‘Betray Snowden, betray freedom’: Hong Kong, Washington rallies embrace NSA leaker
Chinese protesters, made up of 27 civil society organizations, marched to the American consulate, holding banners bearing Snowden's image and reading “Betray Snowden, betray freedom”, “Safeguard freedom of speech, protect Snowden”, and "No Extradition" in both Chinese and English.
The protesters handed over a letter addressed to US Consul General Steve Young slamming the violation of human rights exposed by the ex-NSA officer.
“For many years, the US State Department has publicly
supported the cause of internet freedom and criticized other
governments for conducting cyber-attacks, surveillance and
censorship,” the statement says. “We now understand,
through recent revelations, that the US government has been
operating their own blanket surveillance systems and allegedly
conducting cyber warfare against Hong Kong. This is a violation
of Human Rights of people of Hong Kong and around the world.”
In an interview with Hong Kong's main English-language newspaper the South China Morning Post on Wednesday, Snowden maintained that among the 61,000 targets hacked by the NSA there were hundreds in Hong Kong and mainland China.
One of the organizers of the protest a democratic legislator Claudia Mo told AP that "His war is essentially one of security versus privacy and freedom and that governments must draw a line of how far they could go. They can't claim national security as the umbrella excuse, the umbrella reason and authoritarian governments can just do anything they want to in the cyberspace.”
There were American citizens who joined protests in China. Like
Drew Gibson, a protester from New York.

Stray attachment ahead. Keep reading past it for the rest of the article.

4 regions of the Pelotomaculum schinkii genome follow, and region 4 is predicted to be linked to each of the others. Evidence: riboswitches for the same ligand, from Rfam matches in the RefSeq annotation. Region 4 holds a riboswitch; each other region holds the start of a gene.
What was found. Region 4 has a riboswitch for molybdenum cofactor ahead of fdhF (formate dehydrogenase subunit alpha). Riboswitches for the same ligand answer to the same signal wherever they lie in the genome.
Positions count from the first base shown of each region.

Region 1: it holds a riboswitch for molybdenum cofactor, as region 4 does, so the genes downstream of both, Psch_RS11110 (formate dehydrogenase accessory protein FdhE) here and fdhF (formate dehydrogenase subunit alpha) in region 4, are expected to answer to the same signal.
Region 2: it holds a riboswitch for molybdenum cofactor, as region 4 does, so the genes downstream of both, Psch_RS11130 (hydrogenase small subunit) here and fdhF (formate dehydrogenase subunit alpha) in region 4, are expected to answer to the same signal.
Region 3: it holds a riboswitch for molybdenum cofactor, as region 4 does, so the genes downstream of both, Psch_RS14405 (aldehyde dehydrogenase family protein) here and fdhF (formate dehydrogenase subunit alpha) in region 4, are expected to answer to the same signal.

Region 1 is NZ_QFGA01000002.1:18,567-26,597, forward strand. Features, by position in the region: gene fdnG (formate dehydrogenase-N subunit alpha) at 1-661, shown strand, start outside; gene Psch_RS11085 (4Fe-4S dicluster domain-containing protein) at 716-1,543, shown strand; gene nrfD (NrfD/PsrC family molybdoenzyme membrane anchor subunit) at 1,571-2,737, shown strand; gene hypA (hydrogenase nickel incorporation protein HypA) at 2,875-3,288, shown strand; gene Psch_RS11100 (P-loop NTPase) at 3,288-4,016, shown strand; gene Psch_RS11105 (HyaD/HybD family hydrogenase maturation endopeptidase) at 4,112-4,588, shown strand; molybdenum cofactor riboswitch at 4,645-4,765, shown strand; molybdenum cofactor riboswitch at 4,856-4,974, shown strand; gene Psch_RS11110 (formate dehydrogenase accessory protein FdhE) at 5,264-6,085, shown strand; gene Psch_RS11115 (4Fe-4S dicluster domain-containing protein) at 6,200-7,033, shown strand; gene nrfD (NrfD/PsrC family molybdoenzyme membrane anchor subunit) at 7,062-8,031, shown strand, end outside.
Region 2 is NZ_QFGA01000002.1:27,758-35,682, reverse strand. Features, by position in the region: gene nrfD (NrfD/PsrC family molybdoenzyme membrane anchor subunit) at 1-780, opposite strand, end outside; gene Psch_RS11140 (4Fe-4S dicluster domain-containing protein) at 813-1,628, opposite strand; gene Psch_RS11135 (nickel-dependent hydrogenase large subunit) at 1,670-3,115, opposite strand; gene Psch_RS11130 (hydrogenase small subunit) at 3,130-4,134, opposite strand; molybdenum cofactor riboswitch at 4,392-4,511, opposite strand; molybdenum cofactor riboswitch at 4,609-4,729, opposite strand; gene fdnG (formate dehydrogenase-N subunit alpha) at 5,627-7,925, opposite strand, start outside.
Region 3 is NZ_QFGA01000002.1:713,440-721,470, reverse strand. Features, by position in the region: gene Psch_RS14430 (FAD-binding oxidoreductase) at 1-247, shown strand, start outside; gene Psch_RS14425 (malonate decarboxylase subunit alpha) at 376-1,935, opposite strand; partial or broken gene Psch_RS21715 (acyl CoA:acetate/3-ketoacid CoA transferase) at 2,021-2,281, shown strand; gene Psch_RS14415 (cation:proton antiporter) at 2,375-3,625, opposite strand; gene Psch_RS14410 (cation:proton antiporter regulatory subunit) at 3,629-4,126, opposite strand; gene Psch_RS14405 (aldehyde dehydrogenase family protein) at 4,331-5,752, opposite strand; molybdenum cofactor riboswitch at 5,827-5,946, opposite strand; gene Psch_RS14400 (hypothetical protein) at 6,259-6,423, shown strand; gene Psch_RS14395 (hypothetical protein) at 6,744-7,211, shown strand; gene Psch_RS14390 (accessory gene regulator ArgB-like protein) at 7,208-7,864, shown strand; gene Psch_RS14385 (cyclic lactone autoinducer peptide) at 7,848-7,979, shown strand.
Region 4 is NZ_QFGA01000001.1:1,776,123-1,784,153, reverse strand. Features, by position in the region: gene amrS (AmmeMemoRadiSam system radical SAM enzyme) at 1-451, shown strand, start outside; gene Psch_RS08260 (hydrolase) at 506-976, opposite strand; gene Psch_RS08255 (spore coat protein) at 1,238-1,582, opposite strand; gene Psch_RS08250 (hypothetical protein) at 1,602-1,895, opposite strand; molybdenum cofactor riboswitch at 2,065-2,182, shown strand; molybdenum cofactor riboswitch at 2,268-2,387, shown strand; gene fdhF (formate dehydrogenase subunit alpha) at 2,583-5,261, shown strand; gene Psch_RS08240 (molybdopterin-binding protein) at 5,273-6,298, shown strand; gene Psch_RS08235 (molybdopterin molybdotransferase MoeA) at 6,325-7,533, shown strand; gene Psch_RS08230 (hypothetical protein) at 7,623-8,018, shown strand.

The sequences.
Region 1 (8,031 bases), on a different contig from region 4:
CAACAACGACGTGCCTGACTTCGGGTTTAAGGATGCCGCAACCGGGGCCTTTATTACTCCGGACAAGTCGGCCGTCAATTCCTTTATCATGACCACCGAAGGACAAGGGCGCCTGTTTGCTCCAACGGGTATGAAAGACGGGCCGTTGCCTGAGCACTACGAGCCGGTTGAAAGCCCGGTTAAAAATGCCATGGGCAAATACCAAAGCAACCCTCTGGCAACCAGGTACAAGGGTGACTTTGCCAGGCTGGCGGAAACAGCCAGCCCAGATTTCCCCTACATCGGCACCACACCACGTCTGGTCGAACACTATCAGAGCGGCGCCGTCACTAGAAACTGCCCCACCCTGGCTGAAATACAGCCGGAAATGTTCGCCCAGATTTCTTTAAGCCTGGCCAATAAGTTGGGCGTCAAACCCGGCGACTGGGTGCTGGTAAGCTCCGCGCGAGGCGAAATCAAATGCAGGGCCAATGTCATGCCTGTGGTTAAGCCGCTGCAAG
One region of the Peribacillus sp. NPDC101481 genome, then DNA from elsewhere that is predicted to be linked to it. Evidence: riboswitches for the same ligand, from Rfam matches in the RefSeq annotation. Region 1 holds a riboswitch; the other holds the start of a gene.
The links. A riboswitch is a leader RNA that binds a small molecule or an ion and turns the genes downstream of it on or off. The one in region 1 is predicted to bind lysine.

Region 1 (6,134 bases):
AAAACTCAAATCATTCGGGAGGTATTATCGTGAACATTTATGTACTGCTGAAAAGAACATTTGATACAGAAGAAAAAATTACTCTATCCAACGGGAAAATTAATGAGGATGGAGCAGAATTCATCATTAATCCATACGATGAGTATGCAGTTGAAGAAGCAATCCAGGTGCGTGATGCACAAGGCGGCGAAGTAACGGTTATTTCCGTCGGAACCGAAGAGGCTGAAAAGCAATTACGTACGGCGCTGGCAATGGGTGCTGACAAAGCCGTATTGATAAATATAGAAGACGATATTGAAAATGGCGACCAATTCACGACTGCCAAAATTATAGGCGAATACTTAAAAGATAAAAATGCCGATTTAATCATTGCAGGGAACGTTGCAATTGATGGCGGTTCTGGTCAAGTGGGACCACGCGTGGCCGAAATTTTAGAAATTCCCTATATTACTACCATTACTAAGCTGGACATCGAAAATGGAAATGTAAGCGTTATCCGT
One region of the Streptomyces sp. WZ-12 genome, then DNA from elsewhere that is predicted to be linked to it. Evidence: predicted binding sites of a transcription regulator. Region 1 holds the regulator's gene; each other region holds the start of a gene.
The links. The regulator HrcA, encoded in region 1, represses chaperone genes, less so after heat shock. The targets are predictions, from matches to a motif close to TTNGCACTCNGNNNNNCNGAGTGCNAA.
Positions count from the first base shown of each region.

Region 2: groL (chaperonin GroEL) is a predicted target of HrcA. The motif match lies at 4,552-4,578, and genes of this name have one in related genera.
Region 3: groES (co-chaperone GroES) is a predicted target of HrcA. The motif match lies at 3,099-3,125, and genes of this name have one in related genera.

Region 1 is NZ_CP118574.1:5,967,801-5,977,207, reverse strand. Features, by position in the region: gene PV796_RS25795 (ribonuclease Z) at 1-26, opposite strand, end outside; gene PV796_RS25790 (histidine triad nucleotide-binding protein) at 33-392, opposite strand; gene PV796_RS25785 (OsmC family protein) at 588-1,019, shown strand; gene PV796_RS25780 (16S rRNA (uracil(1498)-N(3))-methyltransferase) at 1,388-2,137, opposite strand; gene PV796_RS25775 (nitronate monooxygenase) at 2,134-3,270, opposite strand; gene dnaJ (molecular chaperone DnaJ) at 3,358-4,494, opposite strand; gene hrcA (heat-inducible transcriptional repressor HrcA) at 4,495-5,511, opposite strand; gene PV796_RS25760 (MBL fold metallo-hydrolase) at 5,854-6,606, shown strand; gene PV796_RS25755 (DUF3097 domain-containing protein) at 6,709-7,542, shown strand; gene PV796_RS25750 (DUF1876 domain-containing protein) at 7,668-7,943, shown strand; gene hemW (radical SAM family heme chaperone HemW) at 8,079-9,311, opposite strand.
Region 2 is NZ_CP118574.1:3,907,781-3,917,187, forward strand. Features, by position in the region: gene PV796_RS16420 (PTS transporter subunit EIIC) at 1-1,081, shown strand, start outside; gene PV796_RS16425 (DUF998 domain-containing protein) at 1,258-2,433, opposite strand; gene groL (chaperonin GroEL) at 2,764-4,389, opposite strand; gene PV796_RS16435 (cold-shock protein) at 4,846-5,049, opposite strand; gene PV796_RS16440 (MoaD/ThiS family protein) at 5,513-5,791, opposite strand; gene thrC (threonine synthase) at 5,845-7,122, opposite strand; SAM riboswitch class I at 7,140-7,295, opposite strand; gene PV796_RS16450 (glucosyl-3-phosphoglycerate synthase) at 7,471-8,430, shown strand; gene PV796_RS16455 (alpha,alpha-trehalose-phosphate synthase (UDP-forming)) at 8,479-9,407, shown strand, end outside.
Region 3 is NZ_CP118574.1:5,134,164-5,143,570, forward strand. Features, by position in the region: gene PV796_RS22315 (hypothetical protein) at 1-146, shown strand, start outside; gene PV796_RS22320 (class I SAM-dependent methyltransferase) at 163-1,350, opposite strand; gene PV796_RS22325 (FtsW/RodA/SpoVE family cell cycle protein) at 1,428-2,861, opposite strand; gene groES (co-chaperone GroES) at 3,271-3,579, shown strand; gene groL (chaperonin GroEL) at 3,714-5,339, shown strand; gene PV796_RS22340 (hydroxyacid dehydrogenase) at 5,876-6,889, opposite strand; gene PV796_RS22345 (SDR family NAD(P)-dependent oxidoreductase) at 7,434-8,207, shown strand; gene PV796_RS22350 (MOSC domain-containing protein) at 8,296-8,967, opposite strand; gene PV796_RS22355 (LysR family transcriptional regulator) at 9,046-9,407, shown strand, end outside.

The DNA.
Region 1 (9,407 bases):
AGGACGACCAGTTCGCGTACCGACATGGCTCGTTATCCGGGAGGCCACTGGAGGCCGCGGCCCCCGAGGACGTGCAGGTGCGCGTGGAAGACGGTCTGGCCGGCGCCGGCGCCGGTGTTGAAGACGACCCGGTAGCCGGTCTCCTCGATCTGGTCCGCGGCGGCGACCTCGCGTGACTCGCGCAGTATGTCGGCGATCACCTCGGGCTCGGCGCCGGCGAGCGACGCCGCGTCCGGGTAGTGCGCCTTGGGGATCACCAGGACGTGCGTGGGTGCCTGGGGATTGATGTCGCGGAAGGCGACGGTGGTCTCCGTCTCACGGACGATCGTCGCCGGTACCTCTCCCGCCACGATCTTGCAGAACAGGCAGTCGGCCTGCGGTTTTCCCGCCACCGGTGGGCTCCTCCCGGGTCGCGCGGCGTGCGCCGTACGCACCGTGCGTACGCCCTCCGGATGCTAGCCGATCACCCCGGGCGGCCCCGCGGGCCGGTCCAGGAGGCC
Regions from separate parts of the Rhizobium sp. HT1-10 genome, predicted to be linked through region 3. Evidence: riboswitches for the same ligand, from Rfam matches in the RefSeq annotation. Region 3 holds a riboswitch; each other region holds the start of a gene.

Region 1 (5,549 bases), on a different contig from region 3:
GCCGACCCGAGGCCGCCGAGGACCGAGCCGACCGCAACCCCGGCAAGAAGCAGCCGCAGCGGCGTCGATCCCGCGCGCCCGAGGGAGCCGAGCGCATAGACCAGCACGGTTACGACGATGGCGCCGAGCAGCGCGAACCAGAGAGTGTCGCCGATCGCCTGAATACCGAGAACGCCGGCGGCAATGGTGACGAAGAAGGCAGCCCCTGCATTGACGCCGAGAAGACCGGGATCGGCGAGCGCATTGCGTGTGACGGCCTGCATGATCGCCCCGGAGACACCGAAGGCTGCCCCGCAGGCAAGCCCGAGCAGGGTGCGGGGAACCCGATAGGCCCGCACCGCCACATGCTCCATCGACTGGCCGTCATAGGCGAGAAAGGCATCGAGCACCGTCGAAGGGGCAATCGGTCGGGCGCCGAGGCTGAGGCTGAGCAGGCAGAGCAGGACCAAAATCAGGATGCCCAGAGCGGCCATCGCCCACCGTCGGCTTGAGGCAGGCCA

"Snowden did absolutely the right thing,” Gibson said. “He had insider knowledge of these surveillance programs, and I think at a great personal risk he was willing to expose this to the world. I don't think he would benefit from this in any way.”
"Today we all blow the whistle," shouted Tom Grundy, a British blogger and activist who lives in Hong Kong, France 24 reports.
Earlier, outrage has been building in the opposite part of the
world. Outside Capitol Hill in Washington, a couple of dozens of
protesters were warned that their gathering had not been
authorized and therefore was unlawful, so all those rallying
without a permit would be subject to arrest.
Protesters in Washington voiced their concern about unchecked government powers.
“We’re supposed to address our grievances to our government, this is one of the biggest scandals ever – and we’re not allowed to do that – what does that say?” one of the protesters told RT.
“I think these discussions about Snowden are really a distraction. What we need to be focusing on isn’t what he did was lawful. It is whether or not what the agency did was lawful,” one woman said.
“What we do or don’t do as a society about this massive accumulation of power through the control of information about people’s personal and social lives, gathered on every digital electronic device marketed to us,” a man addressing the meeting said.
The cyber stand-off between the US and China has heating up over
the last months amid accusations made by Washington of Chinese
hackers stealing vital information from American companies. It
turned out, though, that it was Washington that organized a total
surveillance programs enabling the US administration to gather
information on any living human being, be it an American or a
A former contract employee at the National Security Agency, Snowden revealed to The Guardian and Washington Post newspapers confidential information on secret US surveillance programs that gathers any digital data, from phone calls to file storage, on practically any person living on our planet. Snowden, 29, was last time seen in Hong Kong.
The US authorities have launched a criminal investigation into Snowden’s actions and he is being currently sought by both the NSA and CIA, most likely to be charged with treason.